Last week, I received two books from Amazon, Peter Matthiessen’s The Snow Leopard and Alan Watts’ The Wisdom of Insecurity. When I went to place these books in the Buddhist section of my “to read” shelf, I discovered I already had copies. I obviously need to spend less time buying and more time reading.
Naturally, I got a late start on the Gospel Doctrine class reading assignment for last year, The New Testament. I delayed until December to open the book and am just now in Revelation.
I’m reading the New American Bible translation in the Catholic Study Bible which is much plainer than the King James Version. The explanatory notes provide scholarly analysis of the ancient texts as well as Catholic interpretations of doctrine. I like learning how people of other faiths understand our common Bible.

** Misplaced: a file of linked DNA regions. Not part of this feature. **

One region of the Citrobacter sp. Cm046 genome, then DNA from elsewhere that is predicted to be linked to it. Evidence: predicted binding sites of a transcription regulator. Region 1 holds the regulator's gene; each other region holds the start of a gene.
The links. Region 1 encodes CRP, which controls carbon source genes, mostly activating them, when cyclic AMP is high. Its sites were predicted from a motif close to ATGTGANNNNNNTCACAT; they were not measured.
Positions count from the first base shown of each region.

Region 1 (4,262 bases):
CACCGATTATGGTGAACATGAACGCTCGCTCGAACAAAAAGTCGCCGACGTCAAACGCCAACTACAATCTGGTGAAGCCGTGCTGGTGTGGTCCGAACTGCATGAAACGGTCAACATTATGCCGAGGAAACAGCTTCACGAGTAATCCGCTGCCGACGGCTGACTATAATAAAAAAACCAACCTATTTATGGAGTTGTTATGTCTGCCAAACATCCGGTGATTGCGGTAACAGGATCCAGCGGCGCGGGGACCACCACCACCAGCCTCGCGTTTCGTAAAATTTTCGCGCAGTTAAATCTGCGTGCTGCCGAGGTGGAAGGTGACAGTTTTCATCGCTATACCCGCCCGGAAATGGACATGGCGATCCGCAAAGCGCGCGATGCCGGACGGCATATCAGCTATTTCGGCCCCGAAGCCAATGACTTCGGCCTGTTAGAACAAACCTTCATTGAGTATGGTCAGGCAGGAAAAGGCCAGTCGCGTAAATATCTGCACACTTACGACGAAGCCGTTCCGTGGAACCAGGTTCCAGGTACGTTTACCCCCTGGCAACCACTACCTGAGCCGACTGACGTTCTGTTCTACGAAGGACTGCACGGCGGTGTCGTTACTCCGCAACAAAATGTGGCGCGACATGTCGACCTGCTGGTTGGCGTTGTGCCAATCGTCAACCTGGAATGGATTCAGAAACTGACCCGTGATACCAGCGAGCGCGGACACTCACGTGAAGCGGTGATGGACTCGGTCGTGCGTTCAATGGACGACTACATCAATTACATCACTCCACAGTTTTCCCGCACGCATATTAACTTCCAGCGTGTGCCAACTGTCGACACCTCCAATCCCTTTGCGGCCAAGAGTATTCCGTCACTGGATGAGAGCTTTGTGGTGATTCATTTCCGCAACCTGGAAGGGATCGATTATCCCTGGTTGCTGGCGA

Sunday morning on the PBS “Religion and Ethics” program, Princeton scholar, Elaine Pagels, discussed her new book, Revelations: Visions, Prophecy and Politics in the Book of Revelation.
Pagels takes some of the mystery and much of the horror from the book by explaining its origin and role in early Christianity. The Catholic Study Bible and Elaine Pagels are good guides for a reader threading her way through the vivid, often violent imagery of John’s Revelation.